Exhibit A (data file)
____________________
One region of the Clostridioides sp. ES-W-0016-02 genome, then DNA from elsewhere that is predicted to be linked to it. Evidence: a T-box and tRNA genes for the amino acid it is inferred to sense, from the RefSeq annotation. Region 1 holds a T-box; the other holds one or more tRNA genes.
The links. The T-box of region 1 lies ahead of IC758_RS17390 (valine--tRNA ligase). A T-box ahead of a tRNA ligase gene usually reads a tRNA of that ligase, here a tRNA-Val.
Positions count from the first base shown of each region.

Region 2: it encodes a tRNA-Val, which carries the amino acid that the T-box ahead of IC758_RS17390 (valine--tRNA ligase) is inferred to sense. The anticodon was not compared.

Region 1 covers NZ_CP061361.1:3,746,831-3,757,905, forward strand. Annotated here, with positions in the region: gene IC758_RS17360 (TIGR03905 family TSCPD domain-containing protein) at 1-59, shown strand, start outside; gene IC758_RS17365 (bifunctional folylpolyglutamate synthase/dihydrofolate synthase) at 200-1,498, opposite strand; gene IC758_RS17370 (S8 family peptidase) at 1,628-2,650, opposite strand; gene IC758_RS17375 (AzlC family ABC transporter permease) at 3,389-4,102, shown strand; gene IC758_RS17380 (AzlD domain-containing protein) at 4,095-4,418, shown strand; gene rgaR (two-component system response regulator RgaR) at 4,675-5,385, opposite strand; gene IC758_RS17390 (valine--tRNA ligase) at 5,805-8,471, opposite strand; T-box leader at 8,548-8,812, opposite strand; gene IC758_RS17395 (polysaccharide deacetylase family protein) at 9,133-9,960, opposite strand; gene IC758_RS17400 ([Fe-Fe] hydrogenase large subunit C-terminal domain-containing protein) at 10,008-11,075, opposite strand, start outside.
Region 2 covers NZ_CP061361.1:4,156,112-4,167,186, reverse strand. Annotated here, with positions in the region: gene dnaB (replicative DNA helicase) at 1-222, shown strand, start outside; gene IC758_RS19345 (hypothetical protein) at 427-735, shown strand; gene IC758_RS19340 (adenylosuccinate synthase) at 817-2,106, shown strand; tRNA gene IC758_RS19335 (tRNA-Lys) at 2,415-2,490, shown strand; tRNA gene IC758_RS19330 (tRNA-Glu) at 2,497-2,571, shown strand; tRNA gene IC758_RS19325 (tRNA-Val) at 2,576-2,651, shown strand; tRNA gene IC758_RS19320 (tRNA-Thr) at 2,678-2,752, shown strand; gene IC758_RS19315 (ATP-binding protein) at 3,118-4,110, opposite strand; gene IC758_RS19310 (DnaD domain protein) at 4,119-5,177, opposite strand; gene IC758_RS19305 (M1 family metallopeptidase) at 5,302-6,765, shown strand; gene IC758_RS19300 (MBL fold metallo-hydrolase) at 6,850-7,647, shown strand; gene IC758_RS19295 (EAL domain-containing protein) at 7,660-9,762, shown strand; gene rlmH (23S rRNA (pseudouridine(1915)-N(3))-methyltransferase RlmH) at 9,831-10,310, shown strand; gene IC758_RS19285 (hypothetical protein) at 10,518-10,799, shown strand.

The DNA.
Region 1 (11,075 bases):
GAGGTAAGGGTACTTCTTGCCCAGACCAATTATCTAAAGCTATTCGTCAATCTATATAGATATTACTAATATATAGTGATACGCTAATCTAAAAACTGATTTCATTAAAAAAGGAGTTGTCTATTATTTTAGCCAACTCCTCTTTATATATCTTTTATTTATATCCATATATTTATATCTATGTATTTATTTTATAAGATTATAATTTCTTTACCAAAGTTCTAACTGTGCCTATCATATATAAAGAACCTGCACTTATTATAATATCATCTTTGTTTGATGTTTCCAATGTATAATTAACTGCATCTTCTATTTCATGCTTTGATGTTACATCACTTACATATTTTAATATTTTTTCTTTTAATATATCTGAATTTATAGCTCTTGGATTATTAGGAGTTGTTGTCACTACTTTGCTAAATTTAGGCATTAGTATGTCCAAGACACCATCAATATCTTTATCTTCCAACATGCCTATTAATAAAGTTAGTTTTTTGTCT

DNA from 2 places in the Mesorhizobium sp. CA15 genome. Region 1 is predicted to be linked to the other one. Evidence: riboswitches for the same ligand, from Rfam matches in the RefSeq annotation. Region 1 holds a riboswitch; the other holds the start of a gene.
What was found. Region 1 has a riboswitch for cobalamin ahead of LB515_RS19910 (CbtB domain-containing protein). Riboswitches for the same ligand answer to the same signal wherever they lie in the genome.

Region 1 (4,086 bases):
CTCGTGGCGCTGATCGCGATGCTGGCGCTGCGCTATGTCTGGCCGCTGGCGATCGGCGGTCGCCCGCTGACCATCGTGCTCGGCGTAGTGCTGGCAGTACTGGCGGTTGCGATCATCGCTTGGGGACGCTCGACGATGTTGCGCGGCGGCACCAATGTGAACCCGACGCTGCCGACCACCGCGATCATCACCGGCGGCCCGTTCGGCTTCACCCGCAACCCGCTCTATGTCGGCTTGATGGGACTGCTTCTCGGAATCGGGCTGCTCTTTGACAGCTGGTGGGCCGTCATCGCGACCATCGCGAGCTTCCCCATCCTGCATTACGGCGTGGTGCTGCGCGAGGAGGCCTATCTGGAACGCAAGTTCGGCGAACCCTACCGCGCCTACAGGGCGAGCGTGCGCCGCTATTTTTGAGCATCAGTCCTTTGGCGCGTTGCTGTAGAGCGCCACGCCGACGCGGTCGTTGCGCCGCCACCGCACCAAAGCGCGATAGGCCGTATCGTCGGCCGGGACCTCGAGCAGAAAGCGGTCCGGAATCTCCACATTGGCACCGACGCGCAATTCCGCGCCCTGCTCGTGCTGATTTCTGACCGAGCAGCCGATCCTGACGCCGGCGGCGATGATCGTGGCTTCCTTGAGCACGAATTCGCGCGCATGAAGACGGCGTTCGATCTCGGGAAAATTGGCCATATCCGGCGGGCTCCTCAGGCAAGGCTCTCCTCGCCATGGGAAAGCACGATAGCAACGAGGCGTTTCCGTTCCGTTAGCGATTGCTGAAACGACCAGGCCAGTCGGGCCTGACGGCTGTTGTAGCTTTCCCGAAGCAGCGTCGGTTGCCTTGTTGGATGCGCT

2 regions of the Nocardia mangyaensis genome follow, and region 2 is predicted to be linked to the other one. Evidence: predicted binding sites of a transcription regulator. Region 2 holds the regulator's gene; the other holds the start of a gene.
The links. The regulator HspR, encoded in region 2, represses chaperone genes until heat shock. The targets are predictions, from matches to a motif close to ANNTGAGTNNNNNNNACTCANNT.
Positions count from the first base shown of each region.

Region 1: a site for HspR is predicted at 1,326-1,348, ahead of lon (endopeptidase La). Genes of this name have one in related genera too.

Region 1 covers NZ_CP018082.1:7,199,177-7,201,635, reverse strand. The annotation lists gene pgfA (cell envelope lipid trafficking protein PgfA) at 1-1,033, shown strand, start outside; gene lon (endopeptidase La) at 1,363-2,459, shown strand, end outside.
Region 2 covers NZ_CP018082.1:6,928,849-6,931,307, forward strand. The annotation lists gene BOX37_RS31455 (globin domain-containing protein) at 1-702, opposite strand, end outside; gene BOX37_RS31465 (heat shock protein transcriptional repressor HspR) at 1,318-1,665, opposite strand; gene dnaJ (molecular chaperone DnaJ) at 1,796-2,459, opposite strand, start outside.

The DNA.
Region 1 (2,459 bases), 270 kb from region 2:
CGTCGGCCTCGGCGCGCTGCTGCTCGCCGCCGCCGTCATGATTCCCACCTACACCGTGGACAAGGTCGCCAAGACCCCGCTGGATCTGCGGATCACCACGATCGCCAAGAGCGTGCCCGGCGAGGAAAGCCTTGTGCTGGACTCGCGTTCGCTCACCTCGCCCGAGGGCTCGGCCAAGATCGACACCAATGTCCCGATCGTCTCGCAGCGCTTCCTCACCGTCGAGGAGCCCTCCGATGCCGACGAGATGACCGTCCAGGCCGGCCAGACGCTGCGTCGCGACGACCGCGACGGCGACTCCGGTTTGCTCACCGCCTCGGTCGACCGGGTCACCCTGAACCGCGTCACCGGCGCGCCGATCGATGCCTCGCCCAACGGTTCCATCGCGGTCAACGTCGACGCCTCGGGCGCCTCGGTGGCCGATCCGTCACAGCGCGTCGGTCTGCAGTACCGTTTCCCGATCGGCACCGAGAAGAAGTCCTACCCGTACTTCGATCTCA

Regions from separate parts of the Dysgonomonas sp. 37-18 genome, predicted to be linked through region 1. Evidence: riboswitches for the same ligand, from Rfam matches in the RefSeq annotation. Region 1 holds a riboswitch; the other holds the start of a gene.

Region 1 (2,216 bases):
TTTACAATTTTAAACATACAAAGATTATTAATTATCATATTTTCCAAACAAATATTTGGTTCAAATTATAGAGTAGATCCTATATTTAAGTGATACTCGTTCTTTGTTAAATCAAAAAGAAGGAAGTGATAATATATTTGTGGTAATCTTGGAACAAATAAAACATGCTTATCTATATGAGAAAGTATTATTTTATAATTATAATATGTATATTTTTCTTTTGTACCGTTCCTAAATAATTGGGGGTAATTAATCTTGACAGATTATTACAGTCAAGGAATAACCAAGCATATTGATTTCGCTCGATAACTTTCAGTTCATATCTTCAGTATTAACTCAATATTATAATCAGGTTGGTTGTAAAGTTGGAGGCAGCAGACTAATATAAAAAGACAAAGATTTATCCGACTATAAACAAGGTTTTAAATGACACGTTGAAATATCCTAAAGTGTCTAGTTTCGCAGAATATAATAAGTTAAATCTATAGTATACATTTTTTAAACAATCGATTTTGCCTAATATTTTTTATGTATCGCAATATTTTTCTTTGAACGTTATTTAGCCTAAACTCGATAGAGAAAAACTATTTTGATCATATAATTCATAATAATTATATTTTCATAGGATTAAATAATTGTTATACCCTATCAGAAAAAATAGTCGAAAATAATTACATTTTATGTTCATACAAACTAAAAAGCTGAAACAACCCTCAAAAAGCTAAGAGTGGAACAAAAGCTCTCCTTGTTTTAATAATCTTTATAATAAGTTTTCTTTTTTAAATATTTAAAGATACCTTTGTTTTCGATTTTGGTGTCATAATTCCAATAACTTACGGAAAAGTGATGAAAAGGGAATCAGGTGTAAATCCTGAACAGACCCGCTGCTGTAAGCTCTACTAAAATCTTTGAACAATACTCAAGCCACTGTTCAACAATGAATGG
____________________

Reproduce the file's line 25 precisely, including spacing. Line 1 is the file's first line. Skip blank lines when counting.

TTTACAATTTTAAACATACAAAGATTATTAATTATCATATTTTCCAAACAAATATTTGGTTCAAATTATAGAGTAGATCCTATATTTAAGTGATACTCGTTCTTTGTTAAATCAAAAAGAAGGAAGTGATAATATATTTGTGGTAATCTTGGAACAAATAAAACATGCTTATCTATATGAGAAAGTATTATTTTATAATTATAATATGTATATTTTTCTTTTGTACCGTTCCTAAATAATTGGGGGTAATTAATCTTGACAGATTATTACAGTCAAGGAATAACCAAGCATATTGATTTCGCTCGATAACTTTCAGTTCATATCTTCAGTATTAACTCAATATTATAATCAGGTTGGTTGTAAAGTTGGAGGCAGCAGACTAATATAAAAAGACAAAGATTTATCCGACTATAAACAAGGTTTTAAATGACACGTTGAAATATCCTAAAGTGTCTAGTTTCGCAGAATATAATAAGTTAAATCTATAGTATACATTTTTTAAACAATCGATTTTGCCTAATATTTTTTATGTATCGCAATATTTTTCTTTGAACGTTATTTAGCCTAAACTCGATAGAGAAAAACTATTTTGATCATATAATTCATAATAATTATATTTTCATAGGATTAAATAATTGTTATACCCTATCAGAAAAAATAGTCGAAAATAATTACATTTTATGTTCATACAAACTAAAAAGCTGAAACAACCCTCAAAAAGCTAAGAGTGGAACAAAAGCTCTCCTTGTTTTAATAATCTTTATAATAAGTTTTCTTTTTTAAATATTTAAAGATACCTTTGTTTTCGATTTTGGTGTCATAATTCCAATAACTTACGGAAAAGTGATGAAAAGGGAATCAGGTGTAAATCCTGAACAGACCCGCTGCTGTAAGCTCTACTAAAATCTTTGAACAATACTCAAGCCACTGTTCAACAATGAATGG